You should be doing farmers walks
Strength

Why You Should Do Farmers Walks

 

Farmers walks are one of the most effective and under-utilized exercises in the world.

None of the major fitness magazines, blogs or YouTubers really talk about farmers walks. The reason is that most of them have no interest in helping you achieve the physique you actually want; they just care about pulling you in with gimmicks and then selling you their “secret workout plan” for $79.99 a pop.

We can’t think of any other reason why so may people would completely overlook the farmers walk when programming strength training, either for themselves or for their clients.

It is an incredible exercise and it should be practiced by people as regularly as possible.

For one thing, farmers walks give you experience doing something that you probably rarely encounter in your everyday life – carrying heavy objects by hand for long distances.

Our ancestors were clearly used to carrying heavy objects; otherwise, we wouldn’t have evolved the ability to do so! There must have been an adaptive advantage to being able to carry heavy objects by hand.

Our bodies are capable of becoming extremely strong. Our grip, if trained, can be like steel, and we can carry very heavy loads without breaking a sweat…if we do it regularly. Most people only ever have to carry anything heavy once per year at most. So when it comes to it, they’re woefully incapable. Their hands hurt, their grip gives way, and they end up hurting their back.

Farmers walks can make sure that you have the strength, the torso tension, and the grit to carry awkward, heavy weights by hand.

But prepping for life is only one of the reasons why you should be doing farmers walks.

It isn’t even the main reason.

The main reason you should be doing farmers walks is because they build big, powerful-looking, lean, strong physiques.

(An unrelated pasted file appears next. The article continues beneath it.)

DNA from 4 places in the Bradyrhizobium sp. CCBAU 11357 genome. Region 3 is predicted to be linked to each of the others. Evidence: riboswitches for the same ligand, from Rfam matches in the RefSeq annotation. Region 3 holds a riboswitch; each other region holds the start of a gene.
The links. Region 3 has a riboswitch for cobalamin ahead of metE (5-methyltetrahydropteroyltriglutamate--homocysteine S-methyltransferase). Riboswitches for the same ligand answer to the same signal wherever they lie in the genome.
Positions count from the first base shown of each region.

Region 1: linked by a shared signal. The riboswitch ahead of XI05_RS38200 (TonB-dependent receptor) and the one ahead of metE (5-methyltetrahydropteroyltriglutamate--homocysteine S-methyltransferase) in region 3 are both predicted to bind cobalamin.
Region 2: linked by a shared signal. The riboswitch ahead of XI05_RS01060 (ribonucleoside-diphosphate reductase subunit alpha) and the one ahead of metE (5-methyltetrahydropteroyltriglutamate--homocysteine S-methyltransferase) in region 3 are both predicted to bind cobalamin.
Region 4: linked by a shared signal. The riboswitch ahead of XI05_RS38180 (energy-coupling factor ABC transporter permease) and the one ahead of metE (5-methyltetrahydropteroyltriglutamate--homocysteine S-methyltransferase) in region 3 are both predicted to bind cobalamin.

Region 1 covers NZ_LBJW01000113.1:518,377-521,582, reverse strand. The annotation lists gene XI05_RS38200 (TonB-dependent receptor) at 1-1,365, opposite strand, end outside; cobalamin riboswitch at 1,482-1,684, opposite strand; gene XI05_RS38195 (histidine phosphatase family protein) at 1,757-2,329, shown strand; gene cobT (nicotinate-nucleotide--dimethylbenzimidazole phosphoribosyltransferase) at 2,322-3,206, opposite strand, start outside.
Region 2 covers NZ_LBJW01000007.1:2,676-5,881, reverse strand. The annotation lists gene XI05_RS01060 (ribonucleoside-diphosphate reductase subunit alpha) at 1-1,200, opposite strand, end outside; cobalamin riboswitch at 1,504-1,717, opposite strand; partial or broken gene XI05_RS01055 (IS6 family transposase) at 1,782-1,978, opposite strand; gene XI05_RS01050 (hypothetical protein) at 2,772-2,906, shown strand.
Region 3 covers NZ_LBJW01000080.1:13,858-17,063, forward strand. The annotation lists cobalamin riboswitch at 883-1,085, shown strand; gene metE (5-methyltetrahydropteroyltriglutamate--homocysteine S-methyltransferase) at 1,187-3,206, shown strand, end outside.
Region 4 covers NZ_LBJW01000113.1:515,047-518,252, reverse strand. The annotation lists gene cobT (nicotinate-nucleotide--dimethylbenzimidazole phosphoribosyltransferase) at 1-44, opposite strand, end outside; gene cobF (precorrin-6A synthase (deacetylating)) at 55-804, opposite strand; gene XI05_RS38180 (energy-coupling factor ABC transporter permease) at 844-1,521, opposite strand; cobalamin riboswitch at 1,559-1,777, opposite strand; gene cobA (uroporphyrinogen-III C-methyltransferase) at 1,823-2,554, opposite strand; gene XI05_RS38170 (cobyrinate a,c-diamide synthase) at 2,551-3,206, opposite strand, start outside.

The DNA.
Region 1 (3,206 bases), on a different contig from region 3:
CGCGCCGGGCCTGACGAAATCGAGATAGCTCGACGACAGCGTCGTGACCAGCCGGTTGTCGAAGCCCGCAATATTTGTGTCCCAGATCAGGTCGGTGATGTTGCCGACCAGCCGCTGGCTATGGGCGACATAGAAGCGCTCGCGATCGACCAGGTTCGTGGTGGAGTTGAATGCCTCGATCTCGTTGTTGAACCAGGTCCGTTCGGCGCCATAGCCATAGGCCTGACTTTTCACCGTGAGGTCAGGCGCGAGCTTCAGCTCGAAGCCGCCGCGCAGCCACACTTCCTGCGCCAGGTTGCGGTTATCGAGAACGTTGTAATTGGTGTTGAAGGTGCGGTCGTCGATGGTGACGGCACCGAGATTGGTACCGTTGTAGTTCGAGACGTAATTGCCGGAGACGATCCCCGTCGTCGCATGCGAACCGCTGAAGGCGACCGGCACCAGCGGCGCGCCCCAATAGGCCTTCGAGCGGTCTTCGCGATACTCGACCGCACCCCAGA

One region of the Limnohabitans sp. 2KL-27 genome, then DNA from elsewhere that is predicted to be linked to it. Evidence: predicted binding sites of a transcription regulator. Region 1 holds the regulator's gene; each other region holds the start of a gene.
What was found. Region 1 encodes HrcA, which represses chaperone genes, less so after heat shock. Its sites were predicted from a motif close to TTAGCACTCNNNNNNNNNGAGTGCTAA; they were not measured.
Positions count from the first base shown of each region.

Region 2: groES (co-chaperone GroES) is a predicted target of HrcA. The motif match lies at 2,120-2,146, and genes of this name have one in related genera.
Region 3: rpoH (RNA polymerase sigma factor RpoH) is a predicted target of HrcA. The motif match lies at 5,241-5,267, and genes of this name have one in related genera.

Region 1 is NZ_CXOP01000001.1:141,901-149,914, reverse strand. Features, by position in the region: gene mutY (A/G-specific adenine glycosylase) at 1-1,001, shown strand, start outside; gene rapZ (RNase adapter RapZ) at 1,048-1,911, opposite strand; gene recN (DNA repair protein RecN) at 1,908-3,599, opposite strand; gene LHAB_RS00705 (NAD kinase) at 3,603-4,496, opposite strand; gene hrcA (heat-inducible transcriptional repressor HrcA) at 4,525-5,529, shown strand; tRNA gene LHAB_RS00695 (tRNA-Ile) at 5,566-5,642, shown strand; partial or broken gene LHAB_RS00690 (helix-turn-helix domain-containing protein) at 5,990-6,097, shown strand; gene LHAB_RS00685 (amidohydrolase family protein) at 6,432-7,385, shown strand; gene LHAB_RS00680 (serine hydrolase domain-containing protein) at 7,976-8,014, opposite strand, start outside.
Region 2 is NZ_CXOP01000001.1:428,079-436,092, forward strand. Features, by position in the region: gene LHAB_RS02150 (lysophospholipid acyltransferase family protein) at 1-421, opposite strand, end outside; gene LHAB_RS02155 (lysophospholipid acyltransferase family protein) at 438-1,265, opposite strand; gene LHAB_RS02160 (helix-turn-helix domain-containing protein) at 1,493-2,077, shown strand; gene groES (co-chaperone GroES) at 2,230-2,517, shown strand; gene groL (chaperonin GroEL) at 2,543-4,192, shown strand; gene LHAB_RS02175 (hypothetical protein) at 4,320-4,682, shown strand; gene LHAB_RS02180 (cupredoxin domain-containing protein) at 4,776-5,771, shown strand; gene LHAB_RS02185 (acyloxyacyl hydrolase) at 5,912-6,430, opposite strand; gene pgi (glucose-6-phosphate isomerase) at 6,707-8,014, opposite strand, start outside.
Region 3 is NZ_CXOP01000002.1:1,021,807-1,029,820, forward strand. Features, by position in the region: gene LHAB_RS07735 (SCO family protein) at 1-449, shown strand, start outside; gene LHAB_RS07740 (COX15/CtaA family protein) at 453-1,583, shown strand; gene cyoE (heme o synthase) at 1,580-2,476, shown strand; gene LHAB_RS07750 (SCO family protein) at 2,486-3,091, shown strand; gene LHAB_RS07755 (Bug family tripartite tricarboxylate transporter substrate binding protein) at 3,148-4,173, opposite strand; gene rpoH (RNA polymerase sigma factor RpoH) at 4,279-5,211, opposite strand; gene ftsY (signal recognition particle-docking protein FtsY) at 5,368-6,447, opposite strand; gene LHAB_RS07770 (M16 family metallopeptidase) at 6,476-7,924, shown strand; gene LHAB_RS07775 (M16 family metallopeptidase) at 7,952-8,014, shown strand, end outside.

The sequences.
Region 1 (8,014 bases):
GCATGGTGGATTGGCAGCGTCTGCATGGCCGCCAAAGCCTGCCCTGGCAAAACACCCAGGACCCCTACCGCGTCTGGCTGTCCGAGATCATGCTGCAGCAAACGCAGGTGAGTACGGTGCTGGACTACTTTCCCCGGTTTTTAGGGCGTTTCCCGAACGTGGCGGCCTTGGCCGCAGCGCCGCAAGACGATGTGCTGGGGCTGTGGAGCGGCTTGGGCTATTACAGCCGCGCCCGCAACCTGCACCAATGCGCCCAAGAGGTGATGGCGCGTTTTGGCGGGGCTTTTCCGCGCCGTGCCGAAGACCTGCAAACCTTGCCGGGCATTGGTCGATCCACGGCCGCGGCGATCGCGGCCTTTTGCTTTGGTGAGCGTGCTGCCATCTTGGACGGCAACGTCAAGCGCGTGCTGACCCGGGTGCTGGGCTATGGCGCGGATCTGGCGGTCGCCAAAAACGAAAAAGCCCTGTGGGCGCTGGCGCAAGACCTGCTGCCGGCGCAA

As we said above, we are biologically capable of carrying heavy loads. We can become extremely good at it actually. It’s clear that our ancestors found this useful enough to give them a breeding advantage. So our musculature is obviously going to respond to that kind of movement very well (just as it does for squatting and pressing overhead).

The farmers walk works a huge range of different muscles all at the same time:

·       Forearms

·       Traps

·       Lats

·       Spinal erectors

·       Rhomboids

·       Calves

·       Abs

If you work your way up to doing very heavy farmers walks, then you’ll realize that it is without questions a full-body movement. You’ll feel it in your legs, your back, your traps, and your arms.

In terms of functional strength, you really can’t do much better than carrying two big, awkward, heavy weights from one point to another as fast as possible. Even if you live a idiosyncratic modern life, being able to shift weight from one point to another is only ever going to come in useful.

 


How To Add Them To Your Workouts

Farmers walks are important, and they are effective, but they shouldn’t be the foundation of your training.

As a low intensity full body movement, they can easily be slotted in either at the end or the beginning of your workouts.

Setting them up is easy:

·       Choose a dumbbell or plate you can hold in one hand for 15 seconds comfortably

·       Pick up one in each hand

·       Clear a path about 10m in length

·       Pick up both dumbbells, and do one lap there and back (total of 20m)

·       Put the dumbbells down, take 30-60 seconds rest, and go again

·       Do this for 3 laps

You really need to go by feel for this one. If you’ve done 3 laps and your forearms aren’t on fire, then the weight you’re using is too light. Similarly, if you aren’t even making it to the 10m mark, you’re using too much weight.

Get a good feel for what you can do and then slowly work up from there.

The focus should be on weight rather than distance. Everybody can carry a suitcase for a few hundred meters, so walking 100m with 20lb dumbbells isn’t really worth your time.

Try starting as heavy as you can while still being able to do good distance for a good few sets.

You could rotate farmers walks and shrugs to mix things up.

 


Technique

It’s worth saying something about technique.

You should start a farmers walk with the weights – dumbbells for most of you – next to your feet.

Bend down and pick them up with bent knees and a straight back, not dissimilar to a conventional deadlift.

Push out your chest, tighten your core, and walk.

It will feel strange at first, because you’re not used to walking under load. But you’ll quickly get used to it.

Farmers walks create a massive overall strain on your body. You wont notice a big change in your physique in the short term. But we promise that over the long-term farmers walks can build that dense, thick muscle that so many people today work hard to attain and never quite get.

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